The Choice of Acculturation Strategies: Intercultural Adaptation of International Students from Sub-Saharan African Francophone Countries in Ontario
Coco Avolonto, Aurore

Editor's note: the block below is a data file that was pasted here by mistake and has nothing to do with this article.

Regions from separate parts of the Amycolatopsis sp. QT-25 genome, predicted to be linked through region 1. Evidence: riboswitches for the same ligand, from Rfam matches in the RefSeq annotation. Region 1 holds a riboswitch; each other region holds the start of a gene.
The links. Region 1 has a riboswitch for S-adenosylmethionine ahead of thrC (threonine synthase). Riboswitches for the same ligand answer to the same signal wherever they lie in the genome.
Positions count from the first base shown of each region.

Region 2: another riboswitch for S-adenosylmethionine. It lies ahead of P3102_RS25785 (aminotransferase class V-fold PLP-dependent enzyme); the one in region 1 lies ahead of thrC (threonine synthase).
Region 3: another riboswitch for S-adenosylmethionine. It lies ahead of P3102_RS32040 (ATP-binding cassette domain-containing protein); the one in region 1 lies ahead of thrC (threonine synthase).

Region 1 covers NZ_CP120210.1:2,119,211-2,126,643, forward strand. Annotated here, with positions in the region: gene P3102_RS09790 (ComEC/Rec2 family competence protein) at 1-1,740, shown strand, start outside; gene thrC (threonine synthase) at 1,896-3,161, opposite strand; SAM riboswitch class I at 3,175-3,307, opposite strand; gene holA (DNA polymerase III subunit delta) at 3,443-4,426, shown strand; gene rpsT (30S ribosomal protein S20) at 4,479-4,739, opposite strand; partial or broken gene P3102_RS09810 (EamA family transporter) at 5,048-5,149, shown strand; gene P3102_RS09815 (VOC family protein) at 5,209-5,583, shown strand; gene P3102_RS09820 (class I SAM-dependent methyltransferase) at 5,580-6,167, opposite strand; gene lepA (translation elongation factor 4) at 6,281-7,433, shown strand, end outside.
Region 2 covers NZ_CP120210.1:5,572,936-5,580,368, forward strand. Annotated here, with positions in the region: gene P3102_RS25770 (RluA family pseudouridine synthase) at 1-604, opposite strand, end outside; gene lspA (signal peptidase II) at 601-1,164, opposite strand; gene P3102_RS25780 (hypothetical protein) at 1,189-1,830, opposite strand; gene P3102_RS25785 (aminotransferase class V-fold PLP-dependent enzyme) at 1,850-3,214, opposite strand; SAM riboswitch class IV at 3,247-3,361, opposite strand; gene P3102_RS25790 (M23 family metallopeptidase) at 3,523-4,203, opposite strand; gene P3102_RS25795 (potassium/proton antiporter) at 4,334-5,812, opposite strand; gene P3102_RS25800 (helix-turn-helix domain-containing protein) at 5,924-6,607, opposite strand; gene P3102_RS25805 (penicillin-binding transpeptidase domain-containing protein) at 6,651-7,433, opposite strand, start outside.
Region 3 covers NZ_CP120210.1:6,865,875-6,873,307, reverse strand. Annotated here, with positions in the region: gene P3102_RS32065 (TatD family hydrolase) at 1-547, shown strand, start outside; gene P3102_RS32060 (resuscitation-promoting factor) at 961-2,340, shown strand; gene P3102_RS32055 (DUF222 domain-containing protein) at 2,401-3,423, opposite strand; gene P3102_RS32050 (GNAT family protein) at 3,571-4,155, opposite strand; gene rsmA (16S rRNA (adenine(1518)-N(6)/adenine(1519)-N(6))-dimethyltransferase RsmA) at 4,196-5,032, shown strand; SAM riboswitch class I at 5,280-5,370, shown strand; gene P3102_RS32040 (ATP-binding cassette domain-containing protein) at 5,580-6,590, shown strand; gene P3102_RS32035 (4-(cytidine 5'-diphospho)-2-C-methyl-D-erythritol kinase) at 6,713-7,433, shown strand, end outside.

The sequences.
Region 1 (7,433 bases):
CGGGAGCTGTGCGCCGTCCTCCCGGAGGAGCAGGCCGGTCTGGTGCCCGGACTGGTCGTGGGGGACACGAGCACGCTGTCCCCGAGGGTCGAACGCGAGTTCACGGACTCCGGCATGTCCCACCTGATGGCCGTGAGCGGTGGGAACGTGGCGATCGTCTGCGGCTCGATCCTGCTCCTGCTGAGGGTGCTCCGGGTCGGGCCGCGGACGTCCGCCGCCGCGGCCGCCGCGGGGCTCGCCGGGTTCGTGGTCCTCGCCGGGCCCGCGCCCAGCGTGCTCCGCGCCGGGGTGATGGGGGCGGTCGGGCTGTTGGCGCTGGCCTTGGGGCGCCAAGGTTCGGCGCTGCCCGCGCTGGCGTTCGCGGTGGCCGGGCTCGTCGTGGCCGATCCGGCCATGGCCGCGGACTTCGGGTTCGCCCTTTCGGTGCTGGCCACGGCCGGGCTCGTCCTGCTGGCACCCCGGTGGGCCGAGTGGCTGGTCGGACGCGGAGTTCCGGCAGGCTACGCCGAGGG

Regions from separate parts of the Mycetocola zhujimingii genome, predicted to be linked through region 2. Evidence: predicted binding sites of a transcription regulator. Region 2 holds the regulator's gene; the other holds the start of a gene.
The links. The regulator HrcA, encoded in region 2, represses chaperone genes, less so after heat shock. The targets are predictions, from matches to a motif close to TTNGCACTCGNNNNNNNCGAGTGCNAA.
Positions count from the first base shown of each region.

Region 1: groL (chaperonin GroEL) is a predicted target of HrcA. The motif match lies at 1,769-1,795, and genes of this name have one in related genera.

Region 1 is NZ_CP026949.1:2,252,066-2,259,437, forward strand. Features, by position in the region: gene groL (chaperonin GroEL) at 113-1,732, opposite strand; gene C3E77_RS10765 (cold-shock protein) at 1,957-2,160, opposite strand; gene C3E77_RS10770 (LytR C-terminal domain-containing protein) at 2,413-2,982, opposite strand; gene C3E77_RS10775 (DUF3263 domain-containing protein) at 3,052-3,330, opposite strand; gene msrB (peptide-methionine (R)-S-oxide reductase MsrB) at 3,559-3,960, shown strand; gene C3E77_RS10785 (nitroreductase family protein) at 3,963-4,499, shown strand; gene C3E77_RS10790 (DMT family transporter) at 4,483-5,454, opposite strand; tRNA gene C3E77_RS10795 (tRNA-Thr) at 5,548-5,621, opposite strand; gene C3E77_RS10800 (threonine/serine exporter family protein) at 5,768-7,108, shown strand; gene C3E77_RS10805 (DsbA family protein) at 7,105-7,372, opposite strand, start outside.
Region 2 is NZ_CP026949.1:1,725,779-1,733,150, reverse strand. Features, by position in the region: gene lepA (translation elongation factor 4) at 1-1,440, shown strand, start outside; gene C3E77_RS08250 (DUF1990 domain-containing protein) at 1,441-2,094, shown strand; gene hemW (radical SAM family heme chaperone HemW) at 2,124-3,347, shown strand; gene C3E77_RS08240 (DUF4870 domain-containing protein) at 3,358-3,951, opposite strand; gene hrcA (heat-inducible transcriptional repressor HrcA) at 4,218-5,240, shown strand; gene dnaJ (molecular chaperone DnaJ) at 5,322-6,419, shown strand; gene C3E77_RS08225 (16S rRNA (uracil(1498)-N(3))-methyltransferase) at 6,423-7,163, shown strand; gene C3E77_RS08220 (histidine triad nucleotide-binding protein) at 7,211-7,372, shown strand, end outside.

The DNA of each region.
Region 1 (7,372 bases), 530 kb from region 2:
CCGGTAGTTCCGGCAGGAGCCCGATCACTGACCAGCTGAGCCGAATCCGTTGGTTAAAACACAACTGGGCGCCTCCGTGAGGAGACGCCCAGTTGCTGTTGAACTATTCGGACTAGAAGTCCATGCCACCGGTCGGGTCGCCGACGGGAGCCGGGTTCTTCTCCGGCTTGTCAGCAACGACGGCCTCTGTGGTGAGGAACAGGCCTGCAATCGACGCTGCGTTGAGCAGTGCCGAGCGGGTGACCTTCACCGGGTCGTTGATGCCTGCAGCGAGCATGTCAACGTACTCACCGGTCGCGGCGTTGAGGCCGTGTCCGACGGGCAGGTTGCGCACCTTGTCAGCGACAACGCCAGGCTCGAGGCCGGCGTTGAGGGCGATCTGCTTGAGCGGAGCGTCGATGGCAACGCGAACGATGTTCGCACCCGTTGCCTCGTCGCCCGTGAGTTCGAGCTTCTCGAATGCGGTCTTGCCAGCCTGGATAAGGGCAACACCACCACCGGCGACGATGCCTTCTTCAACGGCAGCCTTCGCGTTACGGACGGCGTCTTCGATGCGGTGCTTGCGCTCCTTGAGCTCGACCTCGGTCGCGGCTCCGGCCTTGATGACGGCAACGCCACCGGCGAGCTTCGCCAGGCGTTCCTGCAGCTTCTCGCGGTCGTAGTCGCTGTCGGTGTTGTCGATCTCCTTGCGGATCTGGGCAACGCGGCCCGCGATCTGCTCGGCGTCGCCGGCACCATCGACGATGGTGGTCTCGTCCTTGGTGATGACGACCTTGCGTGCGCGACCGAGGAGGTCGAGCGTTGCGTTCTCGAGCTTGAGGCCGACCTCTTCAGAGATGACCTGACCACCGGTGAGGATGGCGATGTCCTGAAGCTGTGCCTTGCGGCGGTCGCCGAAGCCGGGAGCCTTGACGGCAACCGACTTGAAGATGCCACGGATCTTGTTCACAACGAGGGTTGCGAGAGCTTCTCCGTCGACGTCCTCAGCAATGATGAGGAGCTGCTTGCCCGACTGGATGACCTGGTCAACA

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According to Immigration, Refugees and Citizenship Canada (2019), the number of foreign students studying in Canadian public colleges and universities rose 16.25% in 2018 for an overall increase of 73% in the five years since 2014. The number of international students aspiring to obtain a degree in Canadian higher education institutions has been increasingly growing. Yet, attending post-secondary institutions in a culture different from ones own may result in challenges of cross-cultural adaptations. Black-African international students are not different in this regard. Based on a mixed methods research, the study draws from Berrys (1997) fourfold acculturation theory, Kims (1988) integrative communication theory and LaFramboise et al. (1993) bicultural competence model to investigate the international students from Sub-Saharan African francophone countries choice of acculturation strategies as well as their overall intercultural adaptation in bilingual post-secondary institutions in Ontario. Results from the quantitative analysis revealed assimilation as preferred acculturation mode while qualitative analysis identified both integration and separation as preferred strategies. The participants reported support from academic staff but also a significant lack of information, and difficulties adapting to the teaching style.